LCA welcomes religious freedom panel
The Law Council of Australia says the establishment of a panel which will examine the human right to religious freedom is a welcome development.
The peak legal body described the establishment of the panel as one supported, noting that it will help “uncouple this important debate from the straightforward Senator Dean Smith Bill to legalise same-sex marriage”.
Law Council of Australia president Fiona McLeod SC said that separating complex questions on religious freedom from the issue of marriage equality was the right way forward.
“Religious freedom is an extremely important human right. The decision to allow this eminent panel to advise government on substantive questions related to this right is to be applauded,” Ms McLeod said.
“By establishing this panel, the government is ensuring that any debate about religious freedom is not shortchanged, while minimising the possibility that a straightforward bill to legalise same-sex marriage is not further complicated or delayed.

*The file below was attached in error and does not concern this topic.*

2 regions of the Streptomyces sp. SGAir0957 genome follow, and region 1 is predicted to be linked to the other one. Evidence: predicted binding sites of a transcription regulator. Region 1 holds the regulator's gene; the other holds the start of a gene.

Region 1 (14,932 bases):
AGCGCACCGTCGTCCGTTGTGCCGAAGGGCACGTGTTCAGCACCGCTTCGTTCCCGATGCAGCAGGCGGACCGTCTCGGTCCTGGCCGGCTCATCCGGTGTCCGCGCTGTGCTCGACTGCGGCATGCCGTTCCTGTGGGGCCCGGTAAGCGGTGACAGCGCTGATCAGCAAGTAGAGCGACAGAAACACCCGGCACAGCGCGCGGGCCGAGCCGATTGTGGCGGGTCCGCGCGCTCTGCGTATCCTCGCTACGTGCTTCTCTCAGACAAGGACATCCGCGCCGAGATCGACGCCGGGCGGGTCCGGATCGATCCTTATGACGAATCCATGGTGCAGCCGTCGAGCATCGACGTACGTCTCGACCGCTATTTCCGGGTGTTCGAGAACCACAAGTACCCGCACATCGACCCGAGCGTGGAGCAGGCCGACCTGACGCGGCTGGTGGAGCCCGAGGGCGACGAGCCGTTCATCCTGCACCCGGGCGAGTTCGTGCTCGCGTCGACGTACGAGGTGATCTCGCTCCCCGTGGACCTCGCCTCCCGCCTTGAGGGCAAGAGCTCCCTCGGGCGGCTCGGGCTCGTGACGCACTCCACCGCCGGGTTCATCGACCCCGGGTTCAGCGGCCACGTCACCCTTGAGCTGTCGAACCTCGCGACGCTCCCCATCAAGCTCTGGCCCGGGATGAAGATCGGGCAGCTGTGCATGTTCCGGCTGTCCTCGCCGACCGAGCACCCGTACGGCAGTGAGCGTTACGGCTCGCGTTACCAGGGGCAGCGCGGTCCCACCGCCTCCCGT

“Australians were not asked to vote on the complex intersection between religious freedom and anti-discrimination protection, so it is appropriate that any major changes are not bundled with amendments to the Senator Dean Smith Bill.”
Ms McLeod said the panel should ensure that same-sex marriage becomes legalised swiftly.
“Australians were asked if same-sex couples should marry and they delivered an emphatic ‘yes’. The priority must be on swiftly responding to this result and legalising marriage equality,” she said.
“Outside technical amendments, we believe the Senator Dean Smith Bill offers a reasonable compromise and a fair balance of rights. Further questions should now lie with the panel.”
The panel will be chaired by former Attorney-General Philip Ruddock, Human Rights Commission president emeritus Professor Rosalind Croucher AM, retired Federal Court judge Annabelle Bennett AO SC and Jesuit priest Fr Frank Brennan SJ AO.
“There is no doubt that the government has chosen a very high-quality panel,” Ms McLeod said.
“This panel is particularly important in light of the recent UN Human Rights Committee’s report.
“The report raised concerns about Australia’s anti-discrimination laws, including the lack of direct protection against discrimination on the basis of religion and the absence of a comprehensive anti-discrimination legislation.
“We look forward to working closely with the panel as it undertakes this important work.”